Written by University of Maine Cooperative Extension’s David Fuller
Tomatoes are one of the crops that is most often grown by home gardeners. Either in a sauce, sliced on a sandwich or as a caprese salad, it’s hard to beat a good, home-grown tomato.
And while they sure are tasty, tomatoes are prone to foliar leaf diseases that can render plants nearly leafless by the end of the summer. Here are ten tips towards better tomatoes:
•Don’t plant too early. Purple tomato leaves in the garden are an indicator that the soil is too cold. Planting about June 7 in the Farmington area is about right.
•Choose varieties that have disease resistance. This is your first defense against plant diseases. Some varieties even have late bight resistance!
•Use mulch. Black plastic mulch or straw are two good choices. Mulch helps keep higher levels of soil moisture and prevents disease spores on the ground from splashing onto the lower leaves.
•Remove the lower leaves when planting. It’s Ok to have just a few leaves at the top. Have you noticed how the disease process usually starts at the bottom leaves and works up the plant? Leaves should not touch the ground.
•Give the plants proper spacing. Spacing at 24 inches apart or even 30 inches if you have room allows good air circulation between plants. Plant diseases depend on high humidity and still air.
•Remove the suckers. These are shoots that arise from the crotch of a leaf where it joins the main stem. Don’t confuse with blossom clusters that arise above the branch crotch.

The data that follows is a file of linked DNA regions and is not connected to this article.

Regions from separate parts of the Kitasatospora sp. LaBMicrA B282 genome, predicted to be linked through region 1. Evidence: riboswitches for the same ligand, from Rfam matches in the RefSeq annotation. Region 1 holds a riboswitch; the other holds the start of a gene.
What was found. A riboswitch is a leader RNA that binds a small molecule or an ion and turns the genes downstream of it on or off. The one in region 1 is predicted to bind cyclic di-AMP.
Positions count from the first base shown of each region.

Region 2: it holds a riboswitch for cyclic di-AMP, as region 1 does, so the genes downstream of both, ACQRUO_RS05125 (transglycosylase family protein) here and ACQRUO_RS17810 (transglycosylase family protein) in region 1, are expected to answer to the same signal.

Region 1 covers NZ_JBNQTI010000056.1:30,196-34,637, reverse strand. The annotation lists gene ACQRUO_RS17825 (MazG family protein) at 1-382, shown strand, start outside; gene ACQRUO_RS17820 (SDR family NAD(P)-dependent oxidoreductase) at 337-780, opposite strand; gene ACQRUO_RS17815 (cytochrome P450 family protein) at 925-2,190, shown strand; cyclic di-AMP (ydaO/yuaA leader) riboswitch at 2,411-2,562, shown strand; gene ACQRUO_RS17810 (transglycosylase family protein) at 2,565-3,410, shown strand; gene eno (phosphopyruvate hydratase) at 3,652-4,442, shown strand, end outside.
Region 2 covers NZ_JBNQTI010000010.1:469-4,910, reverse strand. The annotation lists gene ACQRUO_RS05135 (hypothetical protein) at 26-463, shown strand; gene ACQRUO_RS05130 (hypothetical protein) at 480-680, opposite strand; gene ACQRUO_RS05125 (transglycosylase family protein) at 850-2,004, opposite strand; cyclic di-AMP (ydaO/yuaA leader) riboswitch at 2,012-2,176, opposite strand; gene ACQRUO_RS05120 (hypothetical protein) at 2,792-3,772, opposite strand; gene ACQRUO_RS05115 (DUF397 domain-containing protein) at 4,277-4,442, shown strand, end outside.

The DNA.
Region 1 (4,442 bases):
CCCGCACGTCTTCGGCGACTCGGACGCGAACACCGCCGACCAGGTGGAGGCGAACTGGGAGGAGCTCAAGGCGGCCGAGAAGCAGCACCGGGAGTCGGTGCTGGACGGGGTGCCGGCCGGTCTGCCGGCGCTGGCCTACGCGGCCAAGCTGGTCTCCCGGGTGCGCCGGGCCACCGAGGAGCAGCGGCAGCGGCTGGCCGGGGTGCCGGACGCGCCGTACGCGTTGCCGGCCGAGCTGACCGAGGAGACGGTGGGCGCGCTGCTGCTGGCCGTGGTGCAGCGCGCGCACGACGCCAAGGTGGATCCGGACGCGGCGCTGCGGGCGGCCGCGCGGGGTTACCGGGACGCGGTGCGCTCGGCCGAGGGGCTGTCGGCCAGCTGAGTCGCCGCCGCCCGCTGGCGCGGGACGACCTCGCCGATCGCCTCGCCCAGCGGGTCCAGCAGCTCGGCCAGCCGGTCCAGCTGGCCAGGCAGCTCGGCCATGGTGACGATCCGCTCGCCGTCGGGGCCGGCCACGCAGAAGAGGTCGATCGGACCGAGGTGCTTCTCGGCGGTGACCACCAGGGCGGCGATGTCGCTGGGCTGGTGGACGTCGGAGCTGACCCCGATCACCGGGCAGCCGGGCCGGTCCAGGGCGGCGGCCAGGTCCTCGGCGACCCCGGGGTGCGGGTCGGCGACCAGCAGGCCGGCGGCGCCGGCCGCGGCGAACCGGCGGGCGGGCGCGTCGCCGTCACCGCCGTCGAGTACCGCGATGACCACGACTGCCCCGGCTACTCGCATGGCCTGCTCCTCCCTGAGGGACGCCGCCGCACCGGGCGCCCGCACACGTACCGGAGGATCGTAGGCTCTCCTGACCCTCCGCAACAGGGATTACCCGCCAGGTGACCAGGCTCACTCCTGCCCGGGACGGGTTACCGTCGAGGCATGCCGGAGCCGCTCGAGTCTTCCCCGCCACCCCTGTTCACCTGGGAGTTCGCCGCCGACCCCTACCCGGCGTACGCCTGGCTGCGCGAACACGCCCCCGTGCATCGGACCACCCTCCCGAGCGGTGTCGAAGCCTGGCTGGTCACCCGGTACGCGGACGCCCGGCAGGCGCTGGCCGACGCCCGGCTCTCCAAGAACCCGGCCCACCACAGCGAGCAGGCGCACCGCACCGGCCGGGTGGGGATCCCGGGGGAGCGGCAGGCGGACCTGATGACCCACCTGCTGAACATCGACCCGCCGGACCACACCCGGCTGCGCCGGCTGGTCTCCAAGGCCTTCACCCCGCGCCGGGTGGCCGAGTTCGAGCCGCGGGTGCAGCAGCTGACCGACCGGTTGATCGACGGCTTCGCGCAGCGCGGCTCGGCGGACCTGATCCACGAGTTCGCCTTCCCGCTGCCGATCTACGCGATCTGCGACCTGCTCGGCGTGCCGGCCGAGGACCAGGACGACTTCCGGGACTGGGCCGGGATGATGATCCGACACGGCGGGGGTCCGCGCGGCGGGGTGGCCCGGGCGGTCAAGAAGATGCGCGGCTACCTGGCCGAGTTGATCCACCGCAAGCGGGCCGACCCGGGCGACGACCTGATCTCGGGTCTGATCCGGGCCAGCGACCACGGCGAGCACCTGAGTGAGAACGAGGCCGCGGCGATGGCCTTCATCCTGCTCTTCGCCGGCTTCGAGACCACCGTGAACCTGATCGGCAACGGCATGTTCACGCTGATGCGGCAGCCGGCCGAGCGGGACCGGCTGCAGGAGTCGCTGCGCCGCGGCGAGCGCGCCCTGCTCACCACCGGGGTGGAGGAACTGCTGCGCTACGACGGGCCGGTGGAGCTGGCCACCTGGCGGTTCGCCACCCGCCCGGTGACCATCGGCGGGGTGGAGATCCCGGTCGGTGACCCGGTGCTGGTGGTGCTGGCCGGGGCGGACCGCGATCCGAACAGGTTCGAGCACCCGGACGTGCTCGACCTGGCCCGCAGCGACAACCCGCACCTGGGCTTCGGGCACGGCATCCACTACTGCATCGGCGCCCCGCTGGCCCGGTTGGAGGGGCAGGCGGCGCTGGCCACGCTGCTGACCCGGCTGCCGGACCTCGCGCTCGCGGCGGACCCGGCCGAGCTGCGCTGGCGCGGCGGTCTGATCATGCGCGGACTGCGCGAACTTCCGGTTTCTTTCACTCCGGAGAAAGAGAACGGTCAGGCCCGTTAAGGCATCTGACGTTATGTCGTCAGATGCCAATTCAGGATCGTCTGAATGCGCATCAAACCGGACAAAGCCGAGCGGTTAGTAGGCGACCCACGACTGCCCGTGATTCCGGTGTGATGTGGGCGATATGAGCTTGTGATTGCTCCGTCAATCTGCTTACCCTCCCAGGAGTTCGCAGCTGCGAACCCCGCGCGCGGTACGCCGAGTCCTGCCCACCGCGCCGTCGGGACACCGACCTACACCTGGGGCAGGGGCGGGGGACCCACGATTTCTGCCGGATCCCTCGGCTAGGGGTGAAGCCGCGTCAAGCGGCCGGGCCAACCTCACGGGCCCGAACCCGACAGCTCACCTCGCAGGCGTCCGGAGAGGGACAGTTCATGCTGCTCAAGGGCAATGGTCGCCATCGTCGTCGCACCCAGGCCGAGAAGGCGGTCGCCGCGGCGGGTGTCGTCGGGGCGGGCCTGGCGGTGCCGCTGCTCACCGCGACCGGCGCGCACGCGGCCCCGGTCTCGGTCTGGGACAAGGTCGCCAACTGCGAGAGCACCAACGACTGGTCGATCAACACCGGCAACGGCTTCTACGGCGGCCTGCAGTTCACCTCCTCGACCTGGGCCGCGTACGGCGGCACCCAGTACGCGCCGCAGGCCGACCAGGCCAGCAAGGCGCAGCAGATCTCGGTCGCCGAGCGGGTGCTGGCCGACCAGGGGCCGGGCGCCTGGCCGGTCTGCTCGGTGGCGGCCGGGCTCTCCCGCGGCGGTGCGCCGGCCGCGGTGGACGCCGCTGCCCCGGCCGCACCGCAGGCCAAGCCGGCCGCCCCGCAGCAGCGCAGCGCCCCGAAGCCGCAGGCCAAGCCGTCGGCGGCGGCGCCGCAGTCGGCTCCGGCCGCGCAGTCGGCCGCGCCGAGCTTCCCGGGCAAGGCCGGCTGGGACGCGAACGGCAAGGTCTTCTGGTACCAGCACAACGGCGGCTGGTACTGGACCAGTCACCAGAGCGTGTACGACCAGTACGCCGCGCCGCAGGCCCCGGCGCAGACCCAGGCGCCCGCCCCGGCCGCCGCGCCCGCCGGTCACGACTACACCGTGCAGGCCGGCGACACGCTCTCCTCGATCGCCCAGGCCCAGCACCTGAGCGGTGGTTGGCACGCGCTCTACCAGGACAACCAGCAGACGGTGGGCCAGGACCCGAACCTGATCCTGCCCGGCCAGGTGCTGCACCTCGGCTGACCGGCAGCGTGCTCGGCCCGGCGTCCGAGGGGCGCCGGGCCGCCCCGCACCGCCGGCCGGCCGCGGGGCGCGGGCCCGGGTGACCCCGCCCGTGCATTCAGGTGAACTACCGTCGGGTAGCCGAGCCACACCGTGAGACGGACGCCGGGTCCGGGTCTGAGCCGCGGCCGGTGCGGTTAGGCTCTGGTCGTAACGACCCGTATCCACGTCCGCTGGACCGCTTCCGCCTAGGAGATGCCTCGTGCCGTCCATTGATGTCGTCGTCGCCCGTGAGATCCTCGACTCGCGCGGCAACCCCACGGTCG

•Remove diseased leaves. The spores on the leaves will spread to other unaffected leaves and neighboring plants. Pick the leaves when dry and put in a plastic bag to dispose. Not in the compost pile.
•Search for and remove tomato hornworms when you first see their large droppings on the leaves and ground.
•Remove the topmost growing point of indeterminate (tall) varieties. Do this about the end of August. Blossoms in September will not mature in time before frost unless you use green tomatoes in a recipe. The energy from the plant will then go towards the other tomatoes to help ensure ripening.
•Water at the base of the plants, not overhead. Wet leaves provide good conditions for disease development.
For help with your tomato and other garden questions, please contact the University of Mine Cooperative Extension office at 778-4650 or email at email@example.com